Although it has been appreciated since the work of Cajal that the brain is comprised of neurons connected together in elaborate circuits, there has been only scant progress in mapping these circuits in detail. Here, we describe why it has been so difficult and why we believe things are about to change. Finally, we briefly discuss what value we believe these maps will have for basic and clinical neuroscience.

Probably the principal reasons why detailed circuit maps do not already exist are both the sheer number of objects that would have to be cataloged and the miniscule size of each. Each human brain contains an estimated 100 billion neurons connected through 100 thousand miles of axons and between a hundred trillion to one quadrillion synaptic connections (Shepherd, 2003) (there are only an estimated 100–400 billion stars in the Milky Way galaxy). The largest of these neural wires, myelinated projection axons, are typically smaller than 20 ums. The finest, axonal and dendrite branches, are smaller than 0.2 ums, effectively precluding even the highest resolvable conventional light microscope from tracing and identifying such connections. The raw data for the Atlas of Human Connections would require approximately 1 trillion Gigabytes (an exabyte) and could not fit in the memory of any current computer. Indeed, all the written material in the world is a small fraction of this map. By way of comparison, the entire Human Genome Project requires only a few gigabytes. Until recently, there really was no practical way to store the information needed for even a single brain map and there were no tools to make the maps in any case.

We, along with other groups throughout the world (Denk and Horstmann, 2004), have come to realize that just as the human genome project required automation, the key to generating neural wiring diagrams lies in automating the tedious tasks of reconstructing the fine details of neuronal interconnections. A number of recent technical advances suggest that the reality of making a complete brain map is fast approaching. We are developing a number of new techniques for tracing and cataloging brains, beginning in smaller animals with smaller brains as a precursor to the first human map. Because the diameter of the finest wires and synaptic connections requires electron imaging to resolve, we have automated the previously labor intensive process of brain sectioning and subsequent imaging by an electron microscope. The approach we settled on uses a novel microtome to turn the large volume of brain into a linear continuous strip of very thin tape (a process not unlike paring an apple). This tape is then automatically imaged in a scanning electron microscope with enough resolving ability to trace the smallest neuronal processes (Kasthuri et al, 2009). To trace the longer pathways that interconnect different brain regions, we developed a method to label each individual nerve cell a different color to identify and track axons and dendrites over long distances (Livet et al, 2007). Finally, we and our collaborators have been developing computationally intensive algorithms that are now for the first time automatically tracing neuronal processes and we hope eventually identifying synaptic connections in such data sets. Hand in hand with technical advances is the revolution in computing that seems to be continuing unabated ( About 30 years ago, White et al, (1986) labored for over a decade to manually catalog the connections of the approximately 300 neurons comprising the nervous system of a single simple worm C. elegans. Their Herculean cartographic effort has not been equaled since, but we think will soon become relatively commonplace.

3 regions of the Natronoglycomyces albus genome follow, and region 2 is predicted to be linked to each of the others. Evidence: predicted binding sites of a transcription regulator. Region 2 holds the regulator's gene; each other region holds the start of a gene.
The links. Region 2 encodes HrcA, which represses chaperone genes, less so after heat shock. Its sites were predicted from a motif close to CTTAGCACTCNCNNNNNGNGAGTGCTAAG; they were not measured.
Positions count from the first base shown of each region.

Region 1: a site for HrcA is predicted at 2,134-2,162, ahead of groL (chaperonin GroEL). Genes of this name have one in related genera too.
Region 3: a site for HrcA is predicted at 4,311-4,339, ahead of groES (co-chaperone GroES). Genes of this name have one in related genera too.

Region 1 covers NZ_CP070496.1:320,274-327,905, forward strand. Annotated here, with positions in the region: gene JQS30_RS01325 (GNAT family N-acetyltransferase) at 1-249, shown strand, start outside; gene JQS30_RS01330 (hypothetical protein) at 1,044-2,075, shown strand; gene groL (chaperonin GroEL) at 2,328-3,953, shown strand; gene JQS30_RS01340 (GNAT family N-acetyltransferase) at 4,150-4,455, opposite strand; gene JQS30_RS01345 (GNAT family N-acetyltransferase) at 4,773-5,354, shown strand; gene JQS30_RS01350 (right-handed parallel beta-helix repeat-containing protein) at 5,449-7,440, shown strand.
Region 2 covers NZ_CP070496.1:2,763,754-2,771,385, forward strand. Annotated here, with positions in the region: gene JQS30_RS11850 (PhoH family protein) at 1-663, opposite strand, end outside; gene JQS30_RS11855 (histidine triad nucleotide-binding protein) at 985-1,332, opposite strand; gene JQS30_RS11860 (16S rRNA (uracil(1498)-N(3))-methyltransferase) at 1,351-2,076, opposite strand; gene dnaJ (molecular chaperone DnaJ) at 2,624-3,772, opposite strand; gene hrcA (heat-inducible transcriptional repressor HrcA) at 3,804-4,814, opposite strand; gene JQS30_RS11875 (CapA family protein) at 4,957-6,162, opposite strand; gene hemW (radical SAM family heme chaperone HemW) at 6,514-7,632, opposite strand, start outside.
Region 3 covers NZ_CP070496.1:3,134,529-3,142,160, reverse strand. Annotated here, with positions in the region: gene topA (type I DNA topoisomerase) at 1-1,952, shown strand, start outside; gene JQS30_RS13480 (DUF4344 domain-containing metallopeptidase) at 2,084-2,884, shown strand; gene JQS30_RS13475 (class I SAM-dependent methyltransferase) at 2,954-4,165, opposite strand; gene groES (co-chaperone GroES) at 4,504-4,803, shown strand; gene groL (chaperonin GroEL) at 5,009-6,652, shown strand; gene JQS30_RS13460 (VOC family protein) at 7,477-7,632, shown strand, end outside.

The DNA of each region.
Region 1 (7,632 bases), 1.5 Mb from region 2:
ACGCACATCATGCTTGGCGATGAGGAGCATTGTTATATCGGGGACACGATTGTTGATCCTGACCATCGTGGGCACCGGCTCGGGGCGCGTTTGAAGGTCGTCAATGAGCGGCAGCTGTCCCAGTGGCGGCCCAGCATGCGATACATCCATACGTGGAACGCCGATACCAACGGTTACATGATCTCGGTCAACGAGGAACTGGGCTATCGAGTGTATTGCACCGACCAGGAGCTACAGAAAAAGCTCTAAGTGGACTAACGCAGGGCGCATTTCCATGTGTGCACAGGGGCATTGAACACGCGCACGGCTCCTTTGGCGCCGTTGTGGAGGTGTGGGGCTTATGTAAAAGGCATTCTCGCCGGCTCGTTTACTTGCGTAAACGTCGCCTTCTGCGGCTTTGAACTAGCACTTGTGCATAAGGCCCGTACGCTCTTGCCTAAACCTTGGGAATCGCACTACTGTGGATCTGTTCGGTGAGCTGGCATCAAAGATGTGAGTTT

We believe that the payoff these maps will provide for neuroscience will be enormous. Many neuroscientists understand that the fundamental unit of organization of neural tissue is the synaptic connections linking neurons together. Indeed, neurons in various mammalian species seem quite similar, despite the obvious differences in behavior. The ‘magic’ that makes one species different from another is in how these very similar neurons connect with each other. For humans, these maps would have special significance because an Atlas of Connections (ie, the human connectome) would represent a blueprint of ourselves, including imprints of all those things that are not in our genome, such as all the things we have learned throughout our lives. In addition, it is possible that many neurological disorders, such as the Autism spectrum disorders or schizophrenia, may be the result of misrouting of neuronal wires. Detailing these ‘connectopathies’ might give us insights into the underlying abnormalities in what are presently quite mysterious cognitive illnesses. Finally, as with all first glimpses into aspects of the natural world previously hidden, we imagine that a considerable number of surprises await us. For example, we do not have a good idea regarding how much the pattern of connections in one brain resembles the pattern in another. Are there deep organizing principles behind the ordering of our brains, or is each brain fundamentally unique? We predict that this effort will span many decades and just as the Hubbell telescope peers into a mysterious outer space, this effort will provide the first deep look into the inner space of our minds.